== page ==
There are probably 4 jazz waltzes that come up in jam sessions more than any others. They are Miles Davis' "All Blues," Richard Rodgers' "My Favorite Things," Toots Thielemans' "Bluesette," and this one: Freddie Hubbard's "Up Jumped Spring" It is a lively, happy song that is true to the title. Nothing terribly complicated in this one, other than learning to be comfortable in 3/4 time
This is a lesser-known song by Horace Silver: "Peace". It is a beautiful, haunting melody that is a great platform for working on your ballad chops. But don't be fooled by what sounds like a simple composition. This has an unconventional song form and very unconventional chord progression.
It is a 10-bar form.
The chords don't go where you might expect them to go. Here is the chord progression (in concert key). Please notice that there are lots of half-diminished (i.e. m7b5) chords and also many 7(b9) chords which are essentially diminished chords with an altered bass, work on those diminished intervals:
||: Am7(b5) D7(b9 | Gm C7 |
Bmaj7 Cm7(b5) F7 | Bbmaj7 |
Bm E7 | Amaj7 F#m |
Ebm7(b5) Ab7(b9) | Dbmaj7 |
C7(#9) B7(#4) | Bbmaj7 :||
Here's an addictive little Sonny Rollins tune that every jazz player should know. Nothing very complicated here. Your basic 12-bar F blues. The challenge here is the tempo, 190 BPM. Get those fingers, tongue and brain working together.
Ellington's classic is an easy tune to chill out to without making your head hurt.
"Once I Loved" is one of Jobim's nicest Bossas, that is obscured by the more famous songs like "Girl from Ipanema" and "Wave". Like all Jobim songs, it is brilliantly crafted with interesting harmonies and graceful melodies.
This is such a natural melody that is relatively easy to solo on this tune. The only real complication is that it is a different song form than the usual 12-bar blues or 32-bar AABA or ABAB song. I would call this song form AAB with a tag. The A sections are 8 bars as usual. The B section isn't really a "bridge" in the sense of connecting two parts of the song. The B section simply begins the second half of the song. The B runs 8 bars, which is natural enough. Then the last 4 bars of that B section are played again (the "tag"). That gives us a chorus of 28 bars, not the typical 32. It flows so naturally, the audience doesn't miss those 4 bars at all. But the musician must know the difference.
How about some blue skies for a rainy day? Here is a smooth jazz treatment of this classic. Good for working on your phrasing and legato sound.
"Have You Met Miss Jones" by Rodgers & Hart has one of the most maddening bridge sections of any tune in the "American songbook."
The song is a straightforward A-A-B-A form of 32 bars. The A section couldn't be more conventional, in the key of F concert, the A section has one chord per bar, all in that same key center. To start with this tune, you can use notes from the F concert major scale throughout the A sections. The changes are:
I | vi | ii | V | iii | vi | ii | V |
There are thousands of pop, jazz and classical songs that follow a progression very similar to that. So it seems pretty easy. Until ...
Until you hit that bridge. The bridge goes all over the place, completely disconnected from the F key center. Many a good player has suffered a train wreck here. To get through the bridge, you can break it down. There are three sets of ii-V-I patterns. More often than not, the ii-V-I pattern begins on an odd numbered measure, typically bars 7-8 of a section. In this case, each of the ii-V-I patterns begins on an even-numbered measure, 18-19, 20-21, and 22-23. You can think of the ii-V as leading you to a new resting place. So think ahead to those resting places (Gbmaj7, Dmaj7, and Gbmaj7.) This gives the bridge a sense of "leaning forward", which is a big part of the genius that made this song a standard.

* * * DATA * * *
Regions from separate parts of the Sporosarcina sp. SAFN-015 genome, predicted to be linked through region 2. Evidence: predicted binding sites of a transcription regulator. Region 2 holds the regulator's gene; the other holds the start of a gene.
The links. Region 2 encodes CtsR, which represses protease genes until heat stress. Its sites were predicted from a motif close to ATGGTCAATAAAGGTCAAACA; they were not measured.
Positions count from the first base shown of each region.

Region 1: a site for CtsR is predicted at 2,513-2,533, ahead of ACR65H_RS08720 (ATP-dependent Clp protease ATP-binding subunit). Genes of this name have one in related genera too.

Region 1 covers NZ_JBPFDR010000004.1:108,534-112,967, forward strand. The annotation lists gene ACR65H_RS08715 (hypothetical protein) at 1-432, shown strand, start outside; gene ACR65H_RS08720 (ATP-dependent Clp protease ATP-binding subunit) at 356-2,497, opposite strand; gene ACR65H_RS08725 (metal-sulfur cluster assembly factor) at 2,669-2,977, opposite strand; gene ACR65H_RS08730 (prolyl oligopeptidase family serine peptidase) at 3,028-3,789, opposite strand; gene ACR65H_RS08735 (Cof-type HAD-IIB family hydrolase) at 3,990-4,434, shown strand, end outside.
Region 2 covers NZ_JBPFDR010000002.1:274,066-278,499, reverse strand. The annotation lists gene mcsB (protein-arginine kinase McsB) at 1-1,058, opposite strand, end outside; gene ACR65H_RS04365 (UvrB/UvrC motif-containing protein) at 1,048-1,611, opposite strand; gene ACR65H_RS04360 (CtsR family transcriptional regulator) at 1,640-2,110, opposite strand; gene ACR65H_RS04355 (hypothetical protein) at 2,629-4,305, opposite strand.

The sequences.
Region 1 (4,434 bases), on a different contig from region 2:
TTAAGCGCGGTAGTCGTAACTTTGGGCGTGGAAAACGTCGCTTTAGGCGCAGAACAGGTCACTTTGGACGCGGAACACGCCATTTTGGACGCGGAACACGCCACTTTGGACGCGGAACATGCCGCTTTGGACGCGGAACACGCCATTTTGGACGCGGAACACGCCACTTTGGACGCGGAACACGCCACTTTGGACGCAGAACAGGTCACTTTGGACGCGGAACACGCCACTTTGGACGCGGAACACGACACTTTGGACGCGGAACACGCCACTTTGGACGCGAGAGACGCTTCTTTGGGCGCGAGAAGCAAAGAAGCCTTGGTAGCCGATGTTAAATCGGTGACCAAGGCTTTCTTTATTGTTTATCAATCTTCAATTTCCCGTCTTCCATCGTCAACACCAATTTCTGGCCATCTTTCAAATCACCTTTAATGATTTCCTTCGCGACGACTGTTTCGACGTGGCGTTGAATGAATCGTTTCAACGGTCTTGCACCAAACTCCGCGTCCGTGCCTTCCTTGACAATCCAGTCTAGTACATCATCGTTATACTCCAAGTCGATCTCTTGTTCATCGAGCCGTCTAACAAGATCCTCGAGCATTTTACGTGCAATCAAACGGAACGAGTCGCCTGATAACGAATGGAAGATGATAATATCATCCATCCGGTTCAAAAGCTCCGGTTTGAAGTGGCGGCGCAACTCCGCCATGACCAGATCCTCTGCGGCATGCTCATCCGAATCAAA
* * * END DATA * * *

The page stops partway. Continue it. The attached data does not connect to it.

And if you survive to the Gbmaj7 in bar 23, notice there is one more ii-V-I sequence (measures 24-25) taking you back to the key center of F for the final A section. So in that bridge, everything seems to happen one measure before you think it might.
Here's a smokin' little Sonny Rollins tune that isn't played often enough.
Ready for something a bit more challenging, or at lease more uncomfortable for many of us? Here is Wayne Shorter's "Footprints". It is basically a modal piece that stays on Cm7 for almost the entire tune. That's a challenge to craft a solo that is interesting when the harmony is not changing. Experiment with playing different scales over that Cm7. The melody line mostly follows the Bb major scale, for example.
But then there is that bridge -- 4 bars of very complex chords in bars 17-20 of the head: F#m7b5, F7#11, E7b5#9, and A7b5#9. That's crazy. Thing about whole tone scales, diminished arpeggios, augmented arpeggios. These 4 bars go by quickly. Attitude is probably more important than the actual notes
Oh, and did I mention it is is 3/4, just to make sure your head explodes?
This is a case where you might find it helpful to scat sing solos for about 4 hours before trying to do something on the horn.
The bridge is especially difficult because it doesn't follow any of the more familiar patterns, such as circle of 4ths or ii-V-I. Shorter specified rather complex chords, but rhythm sections will not necessarily play it literally as written. Here is a slowed-down version of the bridge and the chords are played in a way that is easier to hear. You will trade 8s with a tenor sax that provides some good examples. The loop is 8 bars:
Cm7 | Cm7 | Cm7 | Cm7 |
F#m7b5 | F7#11 | E7b5#9 | A7b5#9 |
It is almost April Fool's Day. How about a happy little jam track for "My Foolish Heart"? This one has 2-bar lead-ins between choruses to practice your a capella lines. There is also a vamp at the end with several open breaks.